Once you move your assets to a different destination, it’s hard to secure the information. Thankfully, the cloud means that off-site storage is a piece of cake, but you shouldn’t be drawn into maintaining your storage space in-house. IT support is a necessity since the data center is monitored around the clock, something you can’t afford to do.

Also, it saves you the money (and hassle) of buying and managing expensive IT infrastructure. More importantly, dedicated cloud solutions are no longer a security liability as most have eliminated the typical security concerns with the help of loss prevention and security assessment measures.

It’s a no-brainer considering that productivity levels are thought to increase by as much as 64% with the help of cloud computing.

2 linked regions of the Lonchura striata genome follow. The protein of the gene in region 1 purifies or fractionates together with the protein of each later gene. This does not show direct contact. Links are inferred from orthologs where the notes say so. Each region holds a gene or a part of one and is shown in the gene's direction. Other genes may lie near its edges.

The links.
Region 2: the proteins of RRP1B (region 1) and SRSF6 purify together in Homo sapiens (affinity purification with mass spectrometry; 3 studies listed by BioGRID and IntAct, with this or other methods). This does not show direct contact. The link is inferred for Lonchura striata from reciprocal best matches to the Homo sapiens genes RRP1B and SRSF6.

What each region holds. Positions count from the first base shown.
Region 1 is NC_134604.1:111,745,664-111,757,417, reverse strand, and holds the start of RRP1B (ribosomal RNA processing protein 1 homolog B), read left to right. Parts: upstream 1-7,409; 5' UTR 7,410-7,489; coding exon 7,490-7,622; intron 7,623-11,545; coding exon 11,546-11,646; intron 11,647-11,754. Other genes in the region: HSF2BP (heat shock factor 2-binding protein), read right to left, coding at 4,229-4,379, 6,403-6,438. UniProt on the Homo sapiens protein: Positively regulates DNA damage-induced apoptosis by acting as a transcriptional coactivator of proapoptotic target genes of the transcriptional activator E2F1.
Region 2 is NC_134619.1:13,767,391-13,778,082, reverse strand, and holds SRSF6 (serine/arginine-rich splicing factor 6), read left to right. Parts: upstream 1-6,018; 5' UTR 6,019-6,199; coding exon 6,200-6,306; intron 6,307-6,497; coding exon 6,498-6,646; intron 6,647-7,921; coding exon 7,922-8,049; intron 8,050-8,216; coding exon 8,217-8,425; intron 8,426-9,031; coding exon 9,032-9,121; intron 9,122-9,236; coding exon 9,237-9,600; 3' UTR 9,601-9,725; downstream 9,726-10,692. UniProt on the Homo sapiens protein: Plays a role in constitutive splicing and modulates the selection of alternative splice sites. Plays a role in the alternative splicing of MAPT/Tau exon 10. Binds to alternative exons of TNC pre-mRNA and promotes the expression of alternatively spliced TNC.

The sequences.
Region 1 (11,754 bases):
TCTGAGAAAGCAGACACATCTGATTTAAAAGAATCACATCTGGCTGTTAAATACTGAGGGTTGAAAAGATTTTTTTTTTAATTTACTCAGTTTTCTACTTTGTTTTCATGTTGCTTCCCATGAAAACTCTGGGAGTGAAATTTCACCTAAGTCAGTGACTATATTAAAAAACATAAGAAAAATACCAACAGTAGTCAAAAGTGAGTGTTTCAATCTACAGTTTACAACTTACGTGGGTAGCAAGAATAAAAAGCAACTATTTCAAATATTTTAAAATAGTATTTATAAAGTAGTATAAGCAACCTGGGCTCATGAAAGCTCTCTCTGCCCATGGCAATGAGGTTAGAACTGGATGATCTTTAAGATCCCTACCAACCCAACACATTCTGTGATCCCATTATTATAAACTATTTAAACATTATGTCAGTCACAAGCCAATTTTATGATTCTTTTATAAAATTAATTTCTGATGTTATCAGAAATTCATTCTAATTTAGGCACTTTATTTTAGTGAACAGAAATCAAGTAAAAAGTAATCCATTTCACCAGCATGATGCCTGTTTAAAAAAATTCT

Update Your Policies

An estimated 25% of companies haven’t updated their work policies in over one year. Think about it this way – your employees won’t know how to operate if there are no reference points. It’s not as if the majority are used to remote working procedures, so there are bound to be issues and talking points.

You can address a lot of them, yet it’s impossible to deal with every question. Therefore, it’s vital to update your virtual work policies. That way, there’s no reason to waste time dealing with queries that you can negate with a couple of concise sentences.

By doing this, every employee should understand what’s expected of them and how to operate with regards to the security protocols. And, if they don’t, it only takes a minute to refresh their minds.

on’t forget to spread the word, either. You have a centralized intranet service and email addresses, so it’s not hard to drop them a message explaining the changes.

Which data protection issue do you find the most challenging